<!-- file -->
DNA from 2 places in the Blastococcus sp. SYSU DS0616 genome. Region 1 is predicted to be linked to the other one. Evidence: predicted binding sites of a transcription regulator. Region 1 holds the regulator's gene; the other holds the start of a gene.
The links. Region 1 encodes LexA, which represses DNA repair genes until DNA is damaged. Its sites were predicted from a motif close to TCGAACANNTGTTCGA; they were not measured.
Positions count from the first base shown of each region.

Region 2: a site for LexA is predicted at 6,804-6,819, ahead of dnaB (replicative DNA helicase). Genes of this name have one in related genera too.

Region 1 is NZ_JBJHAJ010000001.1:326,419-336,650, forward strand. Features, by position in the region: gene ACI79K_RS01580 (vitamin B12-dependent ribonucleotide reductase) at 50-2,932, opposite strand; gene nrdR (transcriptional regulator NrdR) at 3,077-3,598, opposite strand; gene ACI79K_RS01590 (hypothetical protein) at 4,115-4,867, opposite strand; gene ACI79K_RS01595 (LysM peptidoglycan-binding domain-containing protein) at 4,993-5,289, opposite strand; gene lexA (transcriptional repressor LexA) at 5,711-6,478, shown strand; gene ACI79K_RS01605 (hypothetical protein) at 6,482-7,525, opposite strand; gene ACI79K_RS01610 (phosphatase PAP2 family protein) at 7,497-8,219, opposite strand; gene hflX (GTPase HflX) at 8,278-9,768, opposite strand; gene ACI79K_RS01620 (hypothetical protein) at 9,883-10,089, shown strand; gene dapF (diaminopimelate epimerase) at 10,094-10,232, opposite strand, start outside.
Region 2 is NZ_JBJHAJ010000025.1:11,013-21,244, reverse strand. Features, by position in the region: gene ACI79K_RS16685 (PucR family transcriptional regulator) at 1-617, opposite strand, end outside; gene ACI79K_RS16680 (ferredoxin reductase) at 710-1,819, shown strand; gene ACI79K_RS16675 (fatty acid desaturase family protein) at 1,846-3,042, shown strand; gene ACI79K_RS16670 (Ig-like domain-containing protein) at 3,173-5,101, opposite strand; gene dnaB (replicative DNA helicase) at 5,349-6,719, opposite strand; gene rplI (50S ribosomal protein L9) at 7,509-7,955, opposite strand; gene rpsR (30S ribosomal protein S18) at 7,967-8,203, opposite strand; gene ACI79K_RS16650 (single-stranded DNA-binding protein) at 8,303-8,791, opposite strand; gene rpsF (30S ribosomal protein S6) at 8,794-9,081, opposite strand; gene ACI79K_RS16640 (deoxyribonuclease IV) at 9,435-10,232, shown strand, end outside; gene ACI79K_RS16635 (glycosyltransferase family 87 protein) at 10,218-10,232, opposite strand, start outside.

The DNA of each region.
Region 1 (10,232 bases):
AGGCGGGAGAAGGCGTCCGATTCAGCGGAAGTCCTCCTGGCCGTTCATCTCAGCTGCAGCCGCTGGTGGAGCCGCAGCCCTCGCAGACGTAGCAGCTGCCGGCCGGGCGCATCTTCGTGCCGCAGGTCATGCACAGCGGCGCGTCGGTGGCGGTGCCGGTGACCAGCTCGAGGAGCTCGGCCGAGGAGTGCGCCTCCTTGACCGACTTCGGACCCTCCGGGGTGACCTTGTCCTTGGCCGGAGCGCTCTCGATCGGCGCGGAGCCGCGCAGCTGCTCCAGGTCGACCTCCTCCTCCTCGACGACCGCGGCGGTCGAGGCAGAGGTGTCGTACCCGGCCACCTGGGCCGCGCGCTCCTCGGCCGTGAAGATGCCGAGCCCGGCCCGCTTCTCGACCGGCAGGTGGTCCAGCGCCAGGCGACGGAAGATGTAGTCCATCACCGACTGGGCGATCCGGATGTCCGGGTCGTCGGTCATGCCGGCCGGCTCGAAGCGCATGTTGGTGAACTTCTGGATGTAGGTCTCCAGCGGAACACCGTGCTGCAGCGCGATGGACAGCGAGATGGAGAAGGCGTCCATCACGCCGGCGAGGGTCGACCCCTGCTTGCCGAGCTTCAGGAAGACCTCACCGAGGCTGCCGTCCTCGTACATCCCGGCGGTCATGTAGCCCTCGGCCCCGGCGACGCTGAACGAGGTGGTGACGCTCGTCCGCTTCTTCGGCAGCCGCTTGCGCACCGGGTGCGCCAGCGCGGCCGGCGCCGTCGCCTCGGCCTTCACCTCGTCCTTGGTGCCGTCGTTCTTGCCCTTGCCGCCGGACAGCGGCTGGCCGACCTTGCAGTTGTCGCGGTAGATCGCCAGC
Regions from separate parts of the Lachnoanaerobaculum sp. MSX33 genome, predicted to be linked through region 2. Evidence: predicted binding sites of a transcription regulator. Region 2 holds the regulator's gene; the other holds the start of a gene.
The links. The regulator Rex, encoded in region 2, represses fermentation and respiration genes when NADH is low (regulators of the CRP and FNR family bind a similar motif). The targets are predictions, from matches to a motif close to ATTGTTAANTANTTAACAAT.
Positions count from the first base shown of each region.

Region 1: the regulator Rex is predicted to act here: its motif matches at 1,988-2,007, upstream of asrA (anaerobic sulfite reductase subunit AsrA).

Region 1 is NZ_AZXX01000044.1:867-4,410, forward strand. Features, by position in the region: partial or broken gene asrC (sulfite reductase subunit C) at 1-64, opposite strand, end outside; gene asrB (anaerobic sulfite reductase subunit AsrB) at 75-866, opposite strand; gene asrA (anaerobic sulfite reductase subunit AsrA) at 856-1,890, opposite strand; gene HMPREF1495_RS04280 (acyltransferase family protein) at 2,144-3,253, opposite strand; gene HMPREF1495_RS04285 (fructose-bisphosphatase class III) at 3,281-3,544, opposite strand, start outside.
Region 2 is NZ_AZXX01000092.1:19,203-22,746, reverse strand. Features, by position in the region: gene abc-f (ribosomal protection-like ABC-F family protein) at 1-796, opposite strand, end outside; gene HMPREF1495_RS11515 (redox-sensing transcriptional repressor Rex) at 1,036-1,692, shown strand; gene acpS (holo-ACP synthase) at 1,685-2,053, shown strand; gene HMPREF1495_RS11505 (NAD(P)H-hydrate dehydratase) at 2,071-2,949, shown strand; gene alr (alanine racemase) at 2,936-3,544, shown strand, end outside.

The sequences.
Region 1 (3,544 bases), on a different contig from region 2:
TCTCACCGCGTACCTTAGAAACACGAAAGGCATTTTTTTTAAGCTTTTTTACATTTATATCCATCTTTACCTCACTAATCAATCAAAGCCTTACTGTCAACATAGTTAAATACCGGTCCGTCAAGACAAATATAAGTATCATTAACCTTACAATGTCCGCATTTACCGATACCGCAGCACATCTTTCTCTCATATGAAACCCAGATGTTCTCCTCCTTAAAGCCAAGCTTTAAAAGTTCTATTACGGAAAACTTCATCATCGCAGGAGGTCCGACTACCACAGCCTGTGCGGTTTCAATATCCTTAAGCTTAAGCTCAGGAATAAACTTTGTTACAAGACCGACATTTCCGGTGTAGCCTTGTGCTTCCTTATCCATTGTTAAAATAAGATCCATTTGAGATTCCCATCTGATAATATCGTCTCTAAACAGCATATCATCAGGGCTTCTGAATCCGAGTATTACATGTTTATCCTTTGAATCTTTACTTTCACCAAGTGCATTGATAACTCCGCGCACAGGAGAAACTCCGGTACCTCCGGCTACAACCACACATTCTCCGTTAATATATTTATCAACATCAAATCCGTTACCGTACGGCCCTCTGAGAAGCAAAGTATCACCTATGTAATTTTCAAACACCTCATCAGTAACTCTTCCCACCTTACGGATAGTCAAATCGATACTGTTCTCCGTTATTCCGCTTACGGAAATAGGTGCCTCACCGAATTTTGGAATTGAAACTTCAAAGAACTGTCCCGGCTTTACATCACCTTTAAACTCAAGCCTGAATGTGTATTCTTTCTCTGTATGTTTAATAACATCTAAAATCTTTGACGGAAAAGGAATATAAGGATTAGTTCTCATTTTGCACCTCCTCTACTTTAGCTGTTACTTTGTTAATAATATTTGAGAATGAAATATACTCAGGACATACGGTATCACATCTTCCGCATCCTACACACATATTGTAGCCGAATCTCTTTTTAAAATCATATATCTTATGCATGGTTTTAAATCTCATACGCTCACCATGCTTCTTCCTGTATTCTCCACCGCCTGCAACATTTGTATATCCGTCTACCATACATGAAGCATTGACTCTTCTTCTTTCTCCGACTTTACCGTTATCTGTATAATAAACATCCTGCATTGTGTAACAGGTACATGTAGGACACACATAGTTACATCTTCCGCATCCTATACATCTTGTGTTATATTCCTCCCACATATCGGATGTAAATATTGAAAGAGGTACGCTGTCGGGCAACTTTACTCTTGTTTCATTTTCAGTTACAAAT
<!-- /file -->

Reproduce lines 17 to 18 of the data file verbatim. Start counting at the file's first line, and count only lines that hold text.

Region 1 (3,544 bases), on a different contig from region 2:
TCTCACCGCGTACCTTAGAAACACGAAAGGCATTTTTTTTAAGCTTTTTTACATTTATATCCATCTTTACCTCACTAATCAATCAAAGCCTTACTGTCAACATAGTTAAATACCGGTCCGTCAAGACAAATATAAGTATCATTAACCTTACAATGTCCGCATTTACCGATACCGCAGCACATCTTTCTCTCATATGAAACCCAGATGTTCTCCTCCTTAAAGCCAAGCTTTAAAAGTTCTATTACGGAAAACTTCATCATCGCAGGAGGTCCGACTACCACAGCCTGTGCGGTTTCAATATCCTTAAGCTTAAGCTCAGGAATAAACTTTGTTACAAGACCGACATTTCCGGTGTAGCCTTGTGCTTCCTTATCCATTGTTAAAATAAGATCCATTTGAGATTCCCATCTGATAATATCGTCTCTAAACAGCATATCATCAGGGCTTCTGAATCCGAGTATTACATGTTTATCCTTTGAATCTTTACTTTCACCAAGTGCATTGATAACTCCGCGCACAGGAGAAACTCCGGTACCTCCGGCTACAACCACACATTCTCCGTTAATATATTTATCAACATCAAATCCGTTACCGTACGGCCCTCTGAGAAGCAAAGTATCACCTATGTAATTTTCAAACACCTCATCAGTAACTCTTCCCACCTTACGGATAGTCAAATCGATACTGTTCTCCGTTATTCCGCTTACGGAAATAGGTGCCTCACCGAATTTTGGAATTGAAACTTCAAAGAACTGTCCCGGCTTTACATCACCTTTAAACTCAAGCCTGAATGTGTATTCTTTCTCTGTATGTTTAATAACATCTAAAATCTTTGACGGAAAAGGAATATAAGGATTAGTTCTCATTTTGCACCTCCTCTACTTTAGCTGTTACTTTGTTAATAATATTTGAGAATGAAATATACTCAGGACATACGGTATCACATCTTCCGCATCCTACACACATATTGTAGCCGAATCTCTTTTTAAAATCATATATCTTATGCATGGTTTTAAATCTCATACGCTCACCATGCTTCTTCCTGTATTCTCCACCGCCTGCAACATTTGTATATCCGTCTACCATACATGAAGCATTGACTCTTCTTCTTTCTCCGACTTTACCGTTATCTGTATAATAAACATCCTGCATTGTGTAACAGGTACATGTAGGACACACATAGTTACATCTTCCGCATCCTATACATCTTGTGTTATATTCCTCCCACATATCGGATGTAAATATTGAAAGAGGTACGCTGTCGGGCAACTTTACTCTTGTTTCATTTTCAGTTACAAAT